Does Patient Perception of Pain Control Affect Patient Satisfaction Across Surgical Units in a Tertiary Teaching Hospital?

Marie N. Hanna, Marlís González-Fernández, Ashlea D. Barrett, Kayode A. Williams, Peter Pronovost

Research output: Contribution to journalArticlepeer-review

Abstract

In this study, the relationship between patients' perceptions of pain control during hospitalization and their overall satisfaction with care was examined. Satisfaction data were collected from the federally mandated Hospital Consumer Assessment of Healthcare Providers and Systems survey for 4349 adult patients admitted to any surgical unit over an 18-month period. Patients' perceptions of pain control and staff's efforts to control pain were associated with their overall satisfaction scores. These perceptions varied widely among services and nursing units. Interestingly, patient satisfaction was more strongly correlated with the perception that caregivers did everything they could to control pain than with pain actually being well controlled. The odds of a patient being satisfied were 4.86 times greater if pain was controlled and 9.92 times greater if the staff performance was appropriate. Hospitals may improve their patients' satisfaction by focusing on improving the culture of pain management.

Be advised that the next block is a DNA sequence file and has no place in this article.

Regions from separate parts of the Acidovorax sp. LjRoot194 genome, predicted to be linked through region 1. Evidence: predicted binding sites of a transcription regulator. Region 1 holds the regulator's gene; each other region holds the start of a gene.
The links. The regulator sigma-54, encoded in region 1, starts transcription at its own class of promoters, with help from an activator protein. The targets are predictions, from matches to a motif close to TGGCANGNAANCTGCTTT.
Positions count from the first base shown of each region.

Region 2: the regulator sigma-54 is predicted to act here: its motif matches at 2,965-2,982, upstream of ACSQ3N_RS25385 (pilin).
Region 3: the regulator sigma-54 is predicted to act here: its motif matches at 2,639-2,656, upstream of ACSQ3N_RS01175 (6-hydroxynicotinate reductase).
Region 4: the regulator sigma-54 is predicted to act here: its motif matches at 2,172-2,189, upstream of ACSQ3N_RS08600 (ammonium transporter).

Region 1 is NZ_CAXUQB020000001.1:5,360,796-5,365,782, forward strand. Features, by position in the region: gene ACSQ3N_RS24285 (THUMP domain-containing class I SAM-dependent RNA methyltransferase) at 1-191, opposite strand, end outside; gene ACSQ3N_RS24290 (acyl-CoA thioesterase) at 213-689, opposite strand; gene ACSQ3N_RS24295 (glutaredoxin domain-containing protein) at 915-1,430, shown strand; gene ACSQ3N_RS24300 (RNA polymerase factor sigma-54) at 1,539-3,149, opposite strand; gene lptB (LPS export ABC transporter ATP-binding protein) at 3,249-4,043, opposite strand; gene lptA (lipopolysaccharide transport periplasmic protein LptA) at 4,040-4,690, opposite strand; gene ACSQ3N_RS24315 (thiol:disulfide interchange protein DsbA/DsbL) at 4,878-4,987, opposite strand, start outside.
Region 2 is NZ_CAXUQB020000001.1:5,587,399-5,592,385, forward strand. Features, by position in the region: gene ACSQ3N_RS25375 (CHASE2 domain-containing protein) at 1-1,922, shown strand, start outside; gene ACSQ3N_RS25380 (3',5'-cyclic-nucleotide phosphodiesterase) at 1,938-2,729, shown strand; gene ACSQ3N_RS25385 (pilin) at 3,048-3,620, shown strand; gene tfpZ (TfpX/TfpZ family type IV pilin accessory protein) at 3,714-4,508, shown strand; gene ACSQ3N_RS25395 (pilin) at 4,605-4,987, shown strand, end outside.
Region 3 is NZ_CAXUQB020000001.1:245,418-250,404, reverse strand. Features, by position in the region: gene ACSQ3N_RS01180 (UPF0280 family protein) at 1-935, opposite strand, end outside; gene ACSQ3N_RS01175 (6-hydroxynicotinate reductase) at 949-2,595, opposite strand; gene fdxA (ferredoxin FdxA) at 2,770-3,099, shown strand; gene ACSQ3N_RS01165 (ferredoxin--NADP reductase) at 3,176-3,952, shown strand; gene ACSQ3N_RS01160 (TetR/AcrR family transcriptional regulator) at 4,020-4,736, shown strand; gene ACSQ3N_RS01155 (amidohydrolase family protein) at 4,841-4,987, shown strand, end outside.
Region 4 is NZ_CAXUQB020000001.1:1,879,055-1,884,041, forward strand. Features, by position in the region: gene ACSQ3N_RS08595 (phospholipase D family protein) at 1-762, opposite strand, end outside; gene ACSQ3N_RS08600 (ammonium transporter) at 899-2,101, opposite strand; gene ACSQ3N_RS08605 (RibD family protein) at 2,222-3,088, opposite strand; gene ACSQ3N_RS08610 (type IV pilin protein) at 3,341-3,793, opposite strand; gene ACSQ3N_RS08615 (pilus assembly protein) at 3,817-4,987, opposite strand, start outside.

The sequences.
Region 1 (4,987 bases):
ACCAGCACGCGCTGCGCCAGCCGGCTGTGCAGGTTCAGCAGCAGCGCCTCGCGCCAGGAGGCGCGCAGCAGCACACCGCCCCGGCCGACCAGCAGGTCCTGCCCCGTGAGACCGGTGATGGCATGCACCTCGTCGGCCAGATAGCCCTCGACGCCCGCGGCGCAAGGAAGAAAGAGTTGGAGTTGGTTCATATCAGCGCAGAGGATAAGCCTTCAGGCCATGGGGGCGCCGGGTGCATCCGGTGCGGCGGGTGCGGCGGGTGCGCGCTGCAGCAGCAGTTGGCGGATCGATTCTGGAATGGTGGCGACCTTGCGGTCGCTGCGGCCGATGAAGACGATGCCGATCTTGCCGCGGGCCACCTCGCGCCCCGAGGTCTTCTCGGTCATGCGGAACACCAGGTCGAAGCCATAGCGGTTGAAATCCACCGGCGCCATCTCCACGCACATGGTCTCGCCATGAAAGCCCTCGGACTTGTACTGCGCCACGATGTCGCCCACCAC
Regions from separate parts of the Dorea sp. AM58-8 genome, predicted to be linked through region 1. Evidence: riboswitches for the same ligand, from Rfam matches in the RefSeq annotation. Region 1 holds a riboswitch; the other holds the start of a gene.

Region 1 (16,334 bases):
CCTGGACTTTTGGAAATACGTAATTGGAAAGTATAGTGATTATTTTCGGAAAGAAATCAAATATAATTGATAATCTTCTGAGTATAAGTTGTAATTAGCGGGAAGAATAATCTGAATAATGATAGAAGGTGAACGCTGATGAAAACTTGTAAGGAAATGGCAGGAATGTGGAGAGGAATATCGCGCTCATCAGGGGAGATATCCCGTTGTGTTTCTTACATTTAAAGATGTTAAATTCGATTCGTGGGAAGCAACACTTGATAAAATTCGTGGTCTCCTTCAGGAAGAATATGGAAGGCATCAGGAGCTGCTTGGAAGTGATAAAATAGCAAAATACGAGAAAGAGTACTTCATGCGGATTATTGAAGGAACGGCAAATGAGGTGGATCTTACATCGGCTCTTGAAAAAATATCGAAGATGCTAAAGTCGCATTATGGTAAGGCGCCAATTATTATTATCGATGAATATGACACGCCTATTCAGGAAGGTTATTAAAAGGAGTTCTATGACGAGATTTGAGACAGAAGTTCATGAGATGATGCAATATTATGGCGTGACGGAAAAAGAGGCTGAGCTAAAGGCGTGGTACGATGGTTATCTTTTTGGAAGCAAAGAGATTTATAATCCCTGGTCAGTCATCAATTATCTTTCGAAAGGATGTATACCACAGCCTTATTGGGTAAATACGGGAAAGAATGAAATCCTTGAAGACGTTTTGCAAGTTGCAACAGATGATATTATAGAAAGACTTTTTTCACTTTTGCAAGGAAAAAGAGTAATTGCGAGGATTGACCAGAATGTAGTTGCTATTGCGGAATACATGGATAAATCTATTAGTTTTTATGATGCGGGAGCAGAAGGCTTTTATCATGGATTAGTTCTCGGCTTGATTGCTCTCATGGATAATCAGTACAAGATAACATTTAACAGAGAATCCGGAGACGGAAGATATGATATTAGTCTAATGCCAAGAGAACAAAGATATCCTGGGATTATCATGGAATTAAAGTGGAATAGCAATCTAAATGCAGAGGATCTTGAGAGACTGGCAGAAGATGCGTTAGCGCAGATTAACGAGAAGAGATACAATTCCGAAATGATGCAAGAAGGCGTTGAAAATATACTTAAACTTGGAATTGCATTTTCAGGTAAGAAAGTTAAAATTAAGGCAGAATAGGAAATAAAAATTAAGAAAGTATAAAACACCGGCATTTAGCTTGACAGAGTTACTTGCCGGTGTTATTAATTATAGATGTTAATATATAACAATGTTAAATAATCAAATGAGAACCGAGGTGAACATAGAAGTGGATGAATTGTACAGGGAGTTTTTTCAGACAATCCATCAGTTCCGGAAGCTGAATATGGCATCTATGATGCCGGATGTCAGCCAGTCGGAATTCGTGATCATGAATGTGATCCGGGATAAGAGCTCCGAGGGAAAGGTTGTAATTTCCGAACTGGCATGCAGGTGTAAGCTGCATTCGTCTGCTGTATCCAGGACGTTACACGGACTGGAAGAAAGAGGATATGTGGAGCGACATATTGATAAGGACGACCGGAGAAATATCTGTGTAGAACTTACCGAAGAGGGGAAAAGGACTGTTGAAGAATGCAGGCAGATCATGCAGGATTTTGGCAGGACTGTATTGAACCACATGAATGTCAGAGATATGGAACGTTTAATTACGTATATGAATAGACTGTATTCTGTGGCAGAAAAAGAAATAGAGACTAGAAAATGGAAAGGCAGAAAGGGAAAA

Original languageEnglish (US)
Pages (from-to)411-416
Number of pages6
JournalAmerican Journal of Medical Quality
Volume27
Issue number5
DOIs
StatePublished - Sep 2012

Keywords

  • HCAHPS survey
  • pain control
  • pain management
  • patient satisfaction

ASJC Scopus subject areas

  • Health Policy

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